Biden’s New Steps on Climate to Fall Short of ‘Emergency’ Designation

President Joe Biden speaks at the White House in Washington. (REUTERS/Kevin Lamarque/File Photo)

WASHINGTON (Reuters) – President Joe Biden will unveil new executive steps to address climate in a visit to Massachusetts on Wednesday that are expected to fall short of declaring the federal emergency many Democrats had urged.

Democratic lawmakers and environmental groups have been calling for the White House to take aggressive measures on climate change after Democratic Senator Joe Manchin said last week he was not ready to support key climate provisions in Congress, a critical loss in the evenly divided Senate.

In a visit to Somerset, Massachusetts, Biden will stress that climate change is “an existential threat to our nation and to the world” and will make clear that “since Congress is not going to act on this emergency, then he will,” said a White House official.

The steps include providing more funding for a program that helps local communities expand flood control, shore up utilities and retrofit buildings, as well as another that helps low-income families pay for heating and cooling costs, according to a White House official.

Biden will also announce new support for the domestic offshore wind industry, the official said. In Massachusetts, the President will visit a former coal-fired plant that is playing a role in supporting the state’s offshore wind industry as a manufacturing hub for undersea cables. That illustrates the switch from fossil fuels to renewable energy that Biden has been promoting as critical to reducing climate emissions.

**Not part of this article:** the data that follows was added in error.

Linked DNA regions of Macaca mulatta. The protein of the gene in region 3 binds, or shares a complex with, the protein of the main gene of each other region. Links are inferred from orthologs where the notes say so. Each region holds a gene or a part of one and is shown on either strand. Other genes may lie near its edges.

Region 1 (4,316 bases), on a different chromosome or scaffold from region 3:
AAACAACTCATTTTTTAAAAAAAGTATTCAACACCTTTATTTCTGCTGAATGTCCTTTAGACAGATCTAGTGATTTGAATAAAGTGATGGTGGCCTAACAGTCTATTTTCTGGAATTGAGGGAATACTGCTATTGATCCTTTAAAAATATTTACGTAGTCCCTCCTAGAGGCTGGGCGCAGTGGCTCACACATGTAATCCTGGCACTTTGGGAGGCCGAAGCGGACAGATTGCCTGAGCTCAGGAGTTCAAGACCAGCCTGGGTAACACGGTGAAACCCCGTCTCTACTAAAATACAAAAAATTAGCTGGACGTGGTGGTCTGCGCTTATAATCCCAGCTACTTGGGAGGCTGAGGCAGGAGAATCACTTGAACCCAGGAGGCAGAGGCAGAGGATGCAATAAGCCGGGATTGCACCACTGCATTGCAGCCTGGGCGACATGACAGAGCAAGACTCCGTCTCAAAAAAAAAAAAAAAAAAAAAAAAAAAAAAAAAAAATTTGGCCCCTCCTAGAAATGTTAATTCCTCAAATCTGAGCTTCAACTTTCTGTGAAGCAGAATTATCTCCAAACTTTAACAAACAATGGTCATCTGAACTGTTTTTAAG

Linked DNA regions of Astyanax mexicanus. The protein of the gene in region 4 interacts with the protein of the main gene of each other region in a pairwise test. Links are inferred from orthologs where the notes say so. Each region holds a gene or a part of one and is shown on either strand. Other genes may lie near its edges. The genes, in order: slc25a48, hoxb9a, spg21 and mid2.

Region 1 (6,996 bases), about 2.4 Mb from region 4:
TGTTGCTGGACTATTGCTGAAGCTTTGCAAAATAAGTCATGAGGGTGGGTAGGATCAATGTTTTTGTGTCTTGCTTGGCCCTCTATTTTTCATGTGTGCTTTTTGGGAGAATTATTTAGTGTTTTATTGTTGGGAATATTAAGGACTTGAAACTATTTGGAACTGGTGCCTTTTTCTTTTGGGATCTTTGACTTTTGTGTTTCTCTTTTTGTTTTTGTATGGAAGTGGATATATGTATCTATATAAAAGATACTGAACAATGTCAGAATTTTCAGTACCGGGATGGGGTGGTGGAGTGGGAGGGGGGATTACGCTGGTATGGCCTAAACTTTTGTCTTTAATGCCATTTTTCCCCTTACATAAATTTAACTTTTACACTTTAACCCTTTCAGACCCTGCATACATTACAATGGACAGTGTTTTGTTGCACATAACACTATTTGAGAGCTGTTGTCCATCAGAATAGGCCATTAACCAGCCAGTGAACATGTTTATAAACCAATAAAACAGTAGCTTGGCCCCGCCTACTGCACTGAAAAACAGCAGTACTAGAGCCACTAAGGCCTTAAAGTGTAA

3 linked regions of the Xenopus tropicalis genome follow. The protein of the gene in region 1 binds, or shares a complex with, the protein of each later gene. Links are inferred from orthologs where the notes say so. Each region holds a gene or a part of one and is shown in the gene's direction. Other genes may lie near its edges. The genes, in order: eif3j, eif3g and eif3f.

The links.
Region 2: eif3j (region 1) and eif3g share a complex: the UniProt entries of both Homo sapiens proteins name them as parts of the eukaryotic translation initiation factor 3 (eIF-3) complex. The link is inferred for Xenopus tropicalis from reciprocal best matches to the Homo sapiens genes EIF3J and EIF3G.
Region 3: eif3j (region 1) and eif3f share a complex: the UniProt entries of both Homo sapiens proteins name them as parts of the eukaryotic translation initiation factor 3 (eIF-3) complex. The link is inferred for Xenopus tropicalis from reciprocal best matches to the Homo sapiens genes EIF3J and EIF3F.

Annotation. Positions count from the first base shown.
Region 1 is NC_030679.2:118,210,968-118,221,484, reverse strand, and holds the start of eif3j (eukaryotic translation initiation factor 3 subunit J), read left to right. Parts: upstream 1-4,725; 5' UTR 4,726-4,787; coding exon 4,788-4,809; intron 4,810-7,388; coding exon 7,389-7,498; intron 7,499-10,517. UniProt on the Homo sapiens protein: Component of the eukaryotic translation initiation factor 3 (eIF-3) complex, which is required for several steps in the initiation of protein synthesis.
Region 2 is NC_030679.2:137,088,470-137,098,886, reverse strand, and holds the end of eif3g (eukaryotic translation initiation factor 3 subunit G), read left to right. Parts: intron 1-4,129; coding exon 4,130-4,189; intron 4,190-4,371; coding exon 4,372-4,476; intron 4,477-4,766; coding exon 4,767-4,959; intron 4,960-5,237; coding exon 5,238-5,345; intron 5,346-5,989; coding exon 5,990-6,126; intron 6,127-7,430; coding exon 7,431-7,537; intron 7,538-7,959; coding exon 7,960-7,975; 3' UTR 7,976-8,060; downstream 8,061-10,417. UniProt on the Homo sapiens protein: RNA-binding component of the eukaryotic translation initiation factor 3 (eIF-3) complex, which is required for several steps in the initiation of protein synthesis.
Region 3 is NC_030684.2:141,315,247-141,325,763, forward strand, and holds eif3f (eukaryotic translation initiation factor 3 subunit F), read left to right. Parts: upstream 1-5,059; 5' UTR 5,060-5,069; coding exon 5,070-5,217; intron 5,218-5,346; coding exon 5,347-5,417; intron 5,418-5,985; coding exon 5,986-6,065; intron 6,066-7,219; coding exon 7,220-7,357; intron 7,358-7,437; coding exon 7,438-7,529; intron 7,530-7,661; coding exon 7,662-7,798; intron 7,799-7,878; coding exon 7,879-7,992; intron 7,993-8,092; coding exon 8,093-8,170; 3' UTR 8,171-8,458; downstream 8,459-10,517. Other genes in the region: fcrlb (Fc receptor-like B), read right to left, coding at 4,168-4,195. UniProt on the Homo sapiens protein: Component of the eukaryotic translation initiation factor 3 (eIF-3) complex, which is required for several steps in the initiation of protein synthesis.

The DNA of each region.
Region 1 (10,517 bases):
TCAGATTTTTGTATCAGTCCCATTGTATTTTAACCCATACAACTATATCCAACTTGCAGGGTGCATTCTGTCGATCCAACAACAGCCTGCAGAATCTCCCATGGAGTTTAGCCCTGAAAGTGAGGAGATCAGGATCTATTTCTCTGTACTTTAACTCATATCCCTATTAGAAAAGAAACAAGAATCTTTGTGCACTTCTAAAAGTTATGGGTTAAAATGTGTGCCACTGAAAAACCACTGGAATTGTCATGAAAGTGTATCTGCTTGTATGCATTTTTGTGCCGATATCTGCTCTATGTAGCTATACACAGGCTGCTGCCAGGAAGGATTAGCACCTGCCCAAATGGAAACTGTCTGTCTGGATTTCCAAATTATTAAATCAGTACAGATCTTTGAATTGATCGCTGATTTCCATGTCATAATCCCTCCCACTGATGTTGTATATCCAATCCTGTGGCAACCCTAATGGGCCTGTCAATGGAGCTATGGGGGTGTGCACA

Biden has been under pressure to declare a climate emergency, which would enable the use of the Defense Production Act to ramp up production of a wide range of renewable energy products and systems.

But the President is not expected to take that step on Wednesday even as a heat wave swept across the country and threatened millions of Americans as well as the power grid.

Biden promised tough action on climate change in his presidential campaign and pledged in international climate negotiations to cut climate pollution by 50% by 2030 and reach 100% clean electricity by 2035.

But that climate agenda has been derailed by several major setbacks, including Congress failing to pass crucial climate and clean energy measures in a federal budget bill, record-setting gasoline prices, and Russia’s invasion of Ukraine disrupting global energy markets.

A Supreme Court ruling last month limiting the federal government’s authority to issue sweeping regulations to reduce carbon emissions from power plants also is undermining Biden’s climate plans.

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